What London Weekend Television needs more than anything else is a respite from publicity and a chance to heal its wounds in private. A little compassion would not go amiss either. Savage public criticism of the quality of programmes; the infanticide of the Public Affairs Unit; the disappointing financial returns and the boardroom con- flicts : these are the most potent factors which have contributed to the company's abysmal morale. Lwr is a sick, unhappy, frustrated place to work.
This latest and most serious crisis in the company's short life has been alleviated in one respect. The initial attempt by the board to force the resignation of Michael Pea- cock, the managing director, did bring about a sense of unity among the employees and, most effectively, among the programme ex- ecutives. The one real hope for the company is that this unity, forged in desperation, may be sustained by being given positive direc- tion.
To some extent the company has been the victim of circumstances. The circumstances in which it was conceived, was born and had its first two years of life have been peculiarly unhelpful. The very high hopes which attended its birth can now be seen as a disadvantage. From such a marriage of crea- tive talents on the production side and of businessmen who included some of the most enlightened in Britain great things were ex- pected. (Great things were promised, too, but enough has been said about them.) Of all the new companies which formally took up their franchises in July last year, London Weekend was the one which was to prove that Independent Television could be both commercially successful and yet capable of matching the BBC in terms of imagination, taste, quality. It all looked so good on paper and so, when the expectations were unful- filled, the disenchantment was the greater.
There is no doubt as well that the fiwcial climate in which the-company started work was an impediment. The need to prepare for the introduction of colour inflated costs which, anyway, are formidable. London Weekend had to take over Rediffusion's Wembley studios which certainly did not make for efficient operating. The effect of the advertising levy was afflictive—though it has hurt the smaller companies much more grievously than the big ones. The reforming zeal of Lord Hill and his colleagues, which brought London Weekend into existence, also engendered an urgent sense of insecurity among shareholders, who recognised that the company in which their money was invested might have only six years of life hk which to earn an economic return.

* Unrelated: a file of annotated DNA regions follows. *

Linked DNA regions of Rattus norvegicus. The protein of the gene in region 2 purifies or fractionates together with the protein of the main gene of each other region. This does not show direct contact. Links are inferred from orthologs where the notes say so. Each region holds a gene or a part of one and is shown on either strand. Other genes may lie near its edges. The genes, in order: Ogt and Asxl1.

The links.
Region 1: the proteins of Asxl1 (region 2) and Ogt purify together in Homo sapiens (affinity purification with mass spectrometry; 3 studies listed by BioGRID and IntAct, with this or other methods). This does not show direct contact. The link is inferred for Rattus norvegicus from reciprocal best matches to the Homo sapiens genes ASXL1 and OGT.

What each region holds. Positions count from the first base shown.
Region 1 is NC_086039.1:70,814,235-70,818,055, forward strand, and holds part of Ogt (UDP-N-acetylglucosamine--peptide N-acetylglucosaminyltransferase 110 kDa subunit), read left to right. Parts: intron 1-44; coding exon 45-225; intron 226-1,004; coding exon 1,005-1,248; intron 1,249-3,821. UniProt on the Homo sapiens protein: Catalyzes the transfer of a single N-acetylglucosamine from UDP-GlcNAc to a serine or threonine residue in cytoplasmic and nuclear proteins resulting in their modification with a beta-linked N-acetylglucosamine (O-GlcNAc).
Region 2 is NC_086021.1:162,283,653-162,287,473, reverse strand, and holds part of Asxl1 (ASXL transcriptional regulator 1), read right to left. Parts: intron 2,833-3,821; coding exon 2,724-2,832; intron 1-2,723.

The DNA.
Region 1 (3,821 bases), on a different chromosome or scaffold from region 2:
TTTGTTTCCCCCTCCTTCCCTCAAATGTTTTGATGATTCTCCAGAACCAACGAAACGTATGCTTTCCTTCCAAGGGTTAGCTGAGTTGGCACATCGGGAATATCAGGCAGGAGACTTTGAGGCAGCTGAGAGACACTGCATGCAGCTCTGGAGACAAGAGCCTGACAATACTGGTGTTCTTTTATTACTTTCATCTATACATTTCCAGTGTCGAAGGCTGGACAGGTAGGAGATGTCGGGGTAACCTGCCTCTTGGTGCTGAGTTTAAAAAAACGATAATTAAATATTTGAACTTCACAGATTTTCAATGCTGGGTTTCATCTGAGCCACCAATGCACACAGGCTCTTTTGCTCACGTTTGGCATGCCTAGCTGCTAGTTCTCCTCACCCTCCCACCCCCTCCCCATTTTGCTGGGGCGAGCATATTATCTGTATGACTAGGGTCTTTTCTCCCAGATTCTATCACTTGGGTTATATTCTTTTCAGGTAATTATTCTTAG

It is right to sketch in those circumstances as an essential background to the sad sory of London Weekend. That story is not, how- ever, a simple one of brave talents struggling against adverse conditions. No narration of events, however well documented, will come near to a true picture without acknowledg- ing other factors which cannot be shown to have been significant at this or that moment but which make an important contribution. Not least of these is the difference between the mentality of those moulded and de- • veloped by the sac and of those whose pro- fessional attitudes haye been formed by rrv. In rrv, the question of money is ever- present. This does not mean to say that quality is never considered or that very good programmes are not produced but that, whatever else may be forgotten, it will not be the money. Producers can be given large budgets to work on, but not before the pro- duction has been thoroughly costed, scruti- nised and its return assessed. Will it be net- worked? Can it be sold overseas? Even avowedly prestige programmes have to be seen in terms of a political investment.
The six, these days, is no less conscious than the rry companies of ratings. But, for all the cynicism and head-counting that goes on, the Corporation is still, manifestly, operating according to other criteria. If it is thought that a programme is worth doing, then it's worth the money. The reasons why a programme may be thought worth-while could vary but, in arriving at the decision, BBC television (as compared with radio) ex- ecutives will not be persuaded by cost.
Any attempt to define these different attitudes must be crude. That the differences exist, however, will be admitted by any producer who has tried to make the tran- sition from sec to ITV. Few succeed.
In one respect, the movement inside rrv, to associate the creative workers more closely with the control of the companies, represents an effort by those employees to reproduce a sac concept of public responsi- bility and accountability inside commercial television. Financial stringency, and what is regarded as a supine failure by the rrA to impose standards upon the big money-boys, has induced a restless, militant despair. The eruption at Lyn is just one symptom.